Interview: Girls Twiddling Knobs

ICMP tutor and artist Isobel Anderson tells all about her new production podcast… 



From working as an educator to releasing albums as an experimental artist, ICMP tutor Isobel Anderson has enjoyed a varied and successful music industry career. 

Mixing great songwriting with experimental production, Isobel has released a string of successful albums including 2017’s ‘Chalk/Flint’ while performing live at numerous venues and festivals. Her latest endeavour alongside her teaching with us is the ‘Girls Twiddling Knobs’ podcast and, ahead of the latest episode’s release on 17th December, we caught up with her to find out more…. 

What was the motivation for the podcast? 

Girls Twiddling Knobs came about after years of personally making music with technology and teaching music production too. 

I was always significantly in the minority as a woman in the room and had so many conversations with other female musicians who felt similarly frustrated and confused by the lack of conversations around this.

There is also a real lack of more vulnerable dialogue within music-tech spaces, and I believe this negatively affects people of any gender. 

The podcast aims to not just profile women in music tech, tips and tools to help women get started with recording & production, but also more open, honest conversations about all of this too."

Who has featured so far? And who you plan to invite on? 

The podcast launched at the end of November 2020 and so far we’ve had guest episodes with Victoria Wijiratne, who is a film and TV composer and SJae, who is a producer based in LA.

Over the next few weeks we have guests who are academic researchers, studio owners and experimental artists, and many more! I’m truly excited by all the amazing womxn who have gotten involved. 

What have been the biggest takeaways from your guests? 

Definitely that you don’t need a big, expensive, fancy set up to make professional music. It’s much more about the quality of your ideas and the confidence to just go for it with music tech and make mistakes.

What's your favourite piece of gear/tech to use in the studio? 

I love my Genelec speakers because they give me such a reliable sound with which to mix and listen back to what I’m working on. I also really love my RODE binaural mics and Zoom H4n handheld recorder, which I use to make field recordings and then bring back into my recording sessions.

How has the role of the producer evolved? 

It’s definitely spread beyond the conventional studio. As gear has become smaller and cheaper, you can do so much from just a domestic space. I believe this has allowed people who wouldn’t normally feel confident in traditional music-tech spaces to start producing music and, in turn, is making the role of producer more inclusive and diverse.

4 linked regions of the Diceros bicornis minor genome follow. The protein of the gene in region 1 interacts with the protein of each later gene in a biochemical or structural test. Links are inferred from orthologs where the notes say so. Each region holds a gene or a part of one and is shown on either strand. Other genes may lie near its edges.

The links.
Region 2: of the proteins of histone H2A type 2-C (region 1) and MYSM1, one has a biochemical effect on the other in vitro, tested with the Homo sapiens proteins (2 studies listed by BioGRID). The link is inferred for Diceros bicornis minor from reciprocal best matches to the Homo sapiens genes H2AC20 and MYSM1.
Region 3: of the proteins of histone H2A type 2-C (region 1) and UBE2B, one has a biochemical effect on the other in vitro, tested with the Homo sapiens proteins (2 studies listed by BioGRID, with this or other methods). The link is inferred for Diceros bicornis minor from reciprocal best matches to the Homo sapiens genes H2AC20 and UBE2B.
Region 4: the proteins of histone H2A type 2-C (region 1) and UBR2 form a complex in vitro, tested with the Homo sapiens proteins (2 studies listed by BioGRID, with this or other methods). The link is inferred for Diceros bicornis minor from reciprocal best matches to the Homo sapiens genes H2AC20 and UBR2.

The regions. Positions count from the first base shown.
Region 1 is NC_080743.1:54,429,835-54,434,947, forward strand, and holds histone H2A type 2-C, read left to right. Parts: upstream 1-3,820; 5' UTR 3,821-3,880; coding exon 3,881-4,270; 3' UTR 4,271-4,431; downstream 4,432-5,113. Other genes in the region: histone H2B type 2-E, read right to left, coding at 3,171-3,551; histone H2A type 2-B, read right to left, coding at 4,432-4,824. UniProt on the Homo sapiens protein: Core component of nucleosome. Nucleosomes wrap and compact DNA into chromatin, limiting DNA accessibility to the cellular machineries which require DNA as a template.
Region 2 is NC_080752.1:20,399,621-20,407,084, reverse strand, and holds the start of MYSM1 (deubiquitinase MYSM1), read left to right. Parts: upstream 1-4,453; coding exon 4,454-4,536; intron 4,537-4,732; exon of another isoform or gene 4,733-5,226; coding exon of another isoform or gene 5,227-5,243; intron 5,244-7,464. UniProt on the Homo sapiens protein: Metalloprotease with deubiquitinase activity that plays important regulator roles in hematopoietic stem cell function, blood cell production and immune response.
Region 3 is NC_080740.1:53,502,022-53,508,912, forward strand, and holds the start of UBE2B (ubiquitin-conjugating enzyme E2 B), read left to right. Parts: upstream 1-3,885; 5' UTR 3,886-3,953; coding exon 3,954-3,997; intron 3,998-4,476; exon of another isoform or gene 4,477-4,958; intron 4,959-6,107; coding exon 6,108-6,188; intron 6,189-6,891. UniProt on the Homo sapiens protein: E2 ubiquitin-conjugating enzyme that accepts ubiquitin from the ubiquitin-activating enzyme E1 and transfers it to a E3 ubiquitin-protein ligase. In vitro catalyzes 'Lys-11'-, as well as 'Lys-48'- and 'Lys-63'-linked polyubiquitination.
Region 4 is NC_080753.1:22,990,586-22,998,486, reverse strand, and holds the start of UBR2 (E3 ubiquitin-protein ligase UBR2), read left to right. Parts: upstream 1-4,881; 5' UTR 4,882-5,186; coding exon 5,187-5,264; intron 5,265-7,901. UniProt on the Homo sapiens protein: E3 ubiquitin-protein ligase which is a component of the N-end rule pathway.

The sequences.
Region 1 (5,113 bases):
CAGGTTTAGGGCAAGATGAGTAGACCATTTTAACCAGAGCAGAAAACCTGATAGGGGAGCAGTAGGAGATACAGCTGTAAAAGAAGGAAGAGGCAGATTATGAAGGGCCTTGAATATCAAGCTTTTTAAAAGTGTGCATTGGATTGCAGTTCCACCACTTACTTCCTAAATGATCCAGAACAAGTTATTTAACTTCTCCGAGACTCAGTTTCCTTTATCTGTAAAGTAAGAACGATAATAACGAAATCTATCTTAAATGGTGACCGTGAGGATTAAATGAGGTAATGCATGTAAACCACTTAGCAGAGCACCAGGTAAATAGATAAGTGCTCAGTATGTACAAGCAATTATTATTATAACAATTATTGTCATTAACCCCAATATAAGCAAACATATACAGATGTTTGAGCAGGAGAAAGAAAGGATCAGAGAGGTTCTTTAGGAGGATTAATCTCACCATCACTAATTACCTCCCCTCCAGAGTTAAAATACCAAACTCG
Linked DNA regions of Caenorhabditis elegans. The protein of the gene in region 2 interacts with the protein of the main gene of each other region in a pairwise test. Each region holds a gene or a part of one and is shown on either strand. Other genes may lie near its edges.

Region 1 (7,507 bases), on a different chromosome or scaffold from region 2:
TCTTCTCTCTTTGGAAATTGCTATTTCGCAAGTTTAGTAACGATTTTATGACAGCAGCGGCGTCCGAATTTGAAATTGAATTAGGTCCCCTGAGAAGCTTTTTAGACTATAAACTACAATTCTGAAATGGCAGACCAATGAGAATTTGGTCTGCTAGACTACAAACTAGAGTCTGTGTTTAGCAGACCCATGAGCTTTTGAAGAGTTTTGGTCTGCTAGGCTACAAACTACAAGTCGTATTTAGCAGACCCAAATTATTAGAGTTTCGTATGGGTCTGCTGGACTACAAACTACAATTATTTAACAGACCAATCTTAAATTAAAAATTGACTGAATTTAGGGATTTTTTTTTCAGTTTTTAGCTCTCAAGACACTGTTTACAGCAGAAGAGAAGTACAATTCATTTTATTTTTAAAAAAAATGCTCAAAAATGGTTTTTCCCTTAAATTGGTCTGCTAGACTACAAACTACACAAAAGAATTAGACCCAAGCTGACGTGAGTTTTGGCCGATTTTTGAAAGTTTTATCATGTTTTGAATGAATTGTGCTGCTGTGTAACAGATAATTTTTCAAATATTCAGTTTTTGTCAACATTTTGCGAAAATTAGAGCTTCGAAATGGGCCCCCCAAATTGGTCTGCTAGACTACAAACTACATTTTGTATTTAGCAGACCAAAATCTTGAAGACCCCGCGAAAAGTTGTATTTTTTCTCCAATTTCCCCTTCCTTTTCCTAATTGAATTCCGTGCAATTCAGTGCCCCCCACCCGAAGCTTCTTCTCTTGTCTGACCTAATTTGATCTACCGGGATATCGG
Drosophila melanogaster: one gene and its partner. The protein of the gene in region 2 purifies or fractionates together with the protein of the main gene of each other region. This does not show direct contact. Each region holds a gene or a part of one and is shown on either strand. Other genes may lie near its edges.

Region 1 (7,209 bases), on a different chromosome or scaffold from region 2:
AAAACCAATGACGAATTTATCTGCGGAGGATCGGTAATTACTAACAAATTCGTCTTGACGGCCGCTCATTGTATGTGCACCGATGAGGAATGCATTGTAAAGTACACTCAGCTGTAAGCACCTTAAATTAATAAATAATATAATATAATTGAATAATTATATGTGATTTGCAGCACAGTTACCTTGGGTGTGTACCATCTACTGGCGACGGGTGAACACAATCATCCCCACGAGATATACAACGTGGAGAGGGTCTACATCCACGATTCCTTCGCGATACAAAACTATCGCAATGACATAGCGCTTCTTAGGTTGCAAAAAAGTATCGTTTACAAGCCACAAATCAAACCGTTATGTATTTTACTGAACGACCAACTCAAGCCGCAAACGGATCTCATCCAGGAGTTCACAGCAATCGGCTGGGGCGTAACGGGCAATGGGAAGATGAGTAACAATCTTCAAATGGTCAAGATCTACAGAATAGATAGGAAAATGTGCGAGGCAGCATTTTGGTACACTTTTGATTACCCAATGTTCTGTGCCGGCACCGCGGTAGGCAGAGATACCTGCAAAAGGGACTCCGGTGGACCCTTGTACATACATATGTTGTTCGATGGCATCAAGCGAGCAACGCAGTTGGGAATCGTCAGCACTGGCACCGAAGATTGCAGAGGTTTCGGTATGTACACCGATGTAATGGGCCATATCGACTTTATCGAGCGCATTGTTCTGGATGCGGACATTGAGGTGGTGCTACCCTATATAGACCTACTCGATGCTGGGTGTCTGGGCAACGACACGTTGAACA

What does the DIY female producer need in their musical toolkit to succeed in the modern music industry? 

A minimum set up: laptop, audio editing software (GarageBand is a legitimate first place to start), a microphone (a USB condenser is the most budget friendly option) and some headphones to monitor and mix with. That’s the absolute basics and you can do so much with that.

Then, perhaps even more importantly, a compassionate, curious approach to creating with technology so you can make mistakes and learn as you go.

What would be your advice to any female-identifying aspiring producers? Are there any essential tips you could offer from your own experiences? 

Producers need to be mindful of their own self-doubt and how much it can sabotage their confidence with music tech if left unchecked.

Remember that everyone struggles with technology from time to time - it’s part of the process - and to never apologise for giving something a go and just getting started."

What does the future have in store for you and your music alongside the podcast? 

I’m going to be taking a break from teaching next semester, so I’ll be making some new music which will fuse electronics, field recording, clarinet and voice.

I’ll also be launching my online course for women, Home Recording Academy, for the third time in February and welcoming a whole bunch of new students who want to learn to record their music from home.

Visit to find out how to sound-treat your home recording space. 

Great producers change the way the world listens

If you’re looking to turn heads with your own unique production style, ICMP’s pioneering approach to music education will provide everything you need. Our Music Production students all benefit from fully equipped Audient and SSL recording studios, Mac Labs, world-class gear, an exceptional team of tutors, masterclasses, exclusive events, collaborative opportunities, and a curriculum that covers studio and live work, engineering, composition, advanced skills, business, and professional development.

To completely immerse yourself in your music career, chat with our friendly Admissions Team via email or give them a call on 020 7328 0222.

Production Courses
by Jim Ottewill
December 14, 2020
Back to Blog Home